In Defense Of Relationship Closure

Today, I had two separate conversations about relationships, both in the vein of discussing closure. A friend of mine made the point that we’ve all dated people who show you just how great things with them could be if they were able to fully get over their ex. You get this glimpse of how amazing the potential partnership would be and then you’re sucker-punched by all the baggage the person is still carrying.

It was a spot-on observation. One I hadn’t ever considered.

I get it. I’ve publicly denounced “closure” on this very blog. Rule one of writing is to call yourself out on your bullshit before anyone else can. So, there we go.

But, closure is sold to us in all of the wrong ways. It’s presented as some come-to-Jesus moment where we sit in a swanky coffee shop with our ex, have a mature conversation and find that our feelings are reciprocated. Closure is shown as some simple interaction tied with a red bow. We talk. We laugh. We verbally exorcise our remaining demons. And, then we walk away and every unresolved feeling finally has some real estate in which to live.

But, this is life, not a rom com. So, it is messy and incomplete and unpredictable. Therefore, no one in the history of relationships ever had an episode of closure like the aforementioned one.

Ironically enough, relationship closure rarely involves the other person we dated. When relationships end, there is a gradual process of accepting that the ties may remain frayed. Welcome to real life; sometimes, it sucks. Closure, if such a thing even exists, is something that takes place all within our own little bodies and over analytical little brains. It’s something that happens due to a unique blend of time and revelation. It’s just as much about the minutes and days that pass as it is about getting ourselves lifted from the defunct mode of thinking we had in that relationship. But, time does a lot of the work. That’s the beauty of the situation a year later and the sting of it a day after. We are fragile beings born at the mercy of time.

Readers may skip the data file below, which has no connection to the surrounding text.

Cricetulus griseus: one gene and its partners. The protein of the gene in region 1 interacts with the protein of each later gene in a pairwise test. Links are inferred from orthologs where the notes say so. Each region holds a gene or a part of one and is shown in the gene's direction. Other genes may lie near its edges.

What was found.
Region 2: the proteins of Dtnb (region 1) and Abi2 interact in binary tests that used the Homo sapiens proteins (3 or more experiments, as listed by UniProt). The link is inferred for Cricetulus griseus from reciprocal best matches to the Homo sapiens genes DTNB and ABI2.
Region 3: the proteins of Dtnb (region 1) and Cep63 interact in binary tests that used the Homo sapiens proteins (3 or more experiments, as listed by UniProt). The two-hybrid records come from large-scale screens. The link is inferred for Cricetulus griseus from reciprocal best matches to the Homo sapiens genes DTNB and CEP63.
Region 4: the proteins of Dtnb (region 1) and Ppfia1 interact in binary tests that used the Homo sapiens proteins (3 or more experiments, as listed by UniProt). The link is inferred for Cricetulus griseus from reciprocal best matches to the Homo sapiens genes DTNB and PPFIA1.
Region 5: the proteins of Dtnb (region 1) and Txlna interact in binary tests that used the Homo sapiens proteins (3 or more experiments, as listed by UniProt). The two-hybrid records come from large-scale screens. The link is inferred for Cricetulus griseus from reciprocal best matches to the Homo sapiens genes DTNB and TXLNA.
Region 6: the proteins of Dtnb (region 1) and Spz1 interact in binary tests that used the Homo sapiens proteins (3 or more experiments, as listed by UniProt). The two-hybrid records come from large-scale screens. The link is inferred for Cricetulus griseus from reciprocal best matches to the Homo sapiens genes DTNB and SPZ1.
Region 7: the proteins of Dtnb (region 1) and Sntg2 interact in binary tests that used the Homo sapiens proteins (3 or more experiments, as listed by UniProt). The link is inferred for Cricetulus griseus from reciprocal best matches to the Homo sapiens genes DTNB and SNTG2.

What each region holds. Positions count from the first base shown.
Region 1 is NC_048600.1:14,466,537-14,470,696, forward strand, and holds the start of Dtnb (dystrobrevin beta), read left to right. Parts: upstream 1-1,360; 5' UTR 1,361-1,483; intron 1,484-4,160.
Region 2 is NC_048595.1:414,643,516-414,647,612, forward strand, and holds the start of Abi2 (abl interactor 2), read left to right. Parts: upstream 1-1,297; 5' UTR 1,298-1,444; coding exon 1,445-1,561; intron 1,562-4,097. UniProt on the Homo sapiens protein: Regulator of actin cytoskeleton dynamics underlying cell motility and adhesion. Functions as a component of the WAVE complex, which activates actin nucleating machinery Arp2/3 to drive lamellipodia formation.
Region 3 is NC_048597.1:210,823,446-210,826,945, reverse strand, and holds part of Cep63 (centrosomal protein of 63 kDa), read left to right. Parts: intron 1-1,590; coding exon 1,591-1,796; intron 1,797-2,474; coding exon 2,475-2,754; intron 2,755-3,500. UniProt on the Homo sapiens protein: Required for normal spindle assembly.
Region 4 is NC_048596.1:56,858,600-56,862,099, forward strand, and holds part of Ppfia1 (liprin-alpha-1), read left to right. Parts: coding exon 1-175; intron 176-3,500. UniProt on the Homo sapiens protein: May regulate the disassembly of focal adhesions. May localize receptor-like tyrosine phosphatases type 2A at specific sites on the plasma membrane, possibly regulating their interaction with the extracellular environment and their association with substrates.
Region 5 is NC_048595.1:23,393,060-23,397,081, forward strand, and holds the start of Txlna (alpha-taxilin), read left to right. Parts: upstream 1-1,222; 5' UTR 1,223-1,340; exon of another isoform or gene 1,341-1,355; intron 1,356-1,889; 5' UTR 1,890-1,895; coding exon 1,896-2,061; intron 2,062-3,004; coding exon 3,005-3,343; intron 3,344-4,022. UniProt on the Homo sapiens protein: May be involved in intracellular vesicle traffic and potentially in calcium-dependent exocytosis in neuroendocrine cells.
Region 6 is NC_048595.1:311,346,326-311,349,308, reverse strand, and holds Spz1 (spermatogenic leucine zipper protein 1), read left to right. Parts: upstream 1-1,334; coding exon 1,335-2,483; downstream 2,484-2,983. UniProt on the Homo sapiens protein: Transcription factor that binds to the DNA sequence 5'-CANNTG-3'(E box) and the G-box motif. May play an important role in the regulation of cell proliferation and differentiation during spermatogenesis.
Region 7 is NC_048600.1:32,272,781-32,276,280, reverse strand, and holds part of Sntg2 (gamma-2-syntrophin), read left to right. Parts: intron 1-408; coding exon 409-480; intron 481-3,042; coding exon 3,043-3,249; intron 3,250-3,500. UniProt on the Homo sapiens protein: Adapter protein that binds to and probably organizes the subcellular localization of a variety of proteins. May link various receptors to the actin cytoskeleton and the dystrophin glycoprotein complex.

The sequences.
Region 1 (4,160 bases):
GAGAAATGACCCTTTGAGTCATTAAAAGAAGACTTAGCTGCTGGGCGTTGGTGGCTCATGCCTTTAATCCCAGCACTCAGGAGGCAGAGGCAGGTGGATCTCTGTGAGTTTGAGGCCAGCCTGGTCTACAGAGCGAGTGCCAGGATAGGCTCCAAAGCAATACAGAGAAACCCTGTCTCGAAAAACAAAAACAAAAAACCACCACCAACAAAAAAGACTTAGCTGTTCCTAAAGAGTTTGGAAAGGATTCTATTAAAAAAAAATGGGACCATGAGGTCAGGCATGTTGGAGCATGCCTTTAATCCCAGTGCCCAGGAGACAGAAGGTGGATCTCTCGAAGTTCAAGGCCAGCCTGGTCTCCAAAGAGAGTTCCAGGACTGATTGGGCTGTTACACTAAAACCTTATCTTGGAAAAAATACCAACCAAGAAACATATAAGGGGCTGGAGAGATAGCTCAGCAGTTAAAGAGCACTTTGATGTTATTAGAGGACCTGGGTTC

But, yes, we need the closure. We need to come to terms with things, even the shitholes we step in along the way. Because, we’ll probably miss out on a lot that comes our way in life if we don’t. That doesn’t just mean the people, but it encompasses all the other parts of a noun as well. The places. The things. We teeter the line of our past and our promising future when we refuse to let go. Things could be so good, great, beautiful, if only we would let the chapters close.



3 Replies to “In Defense Of Relationship Closure”

Leave a Reply

Your email address will not be published. Required fields are marked *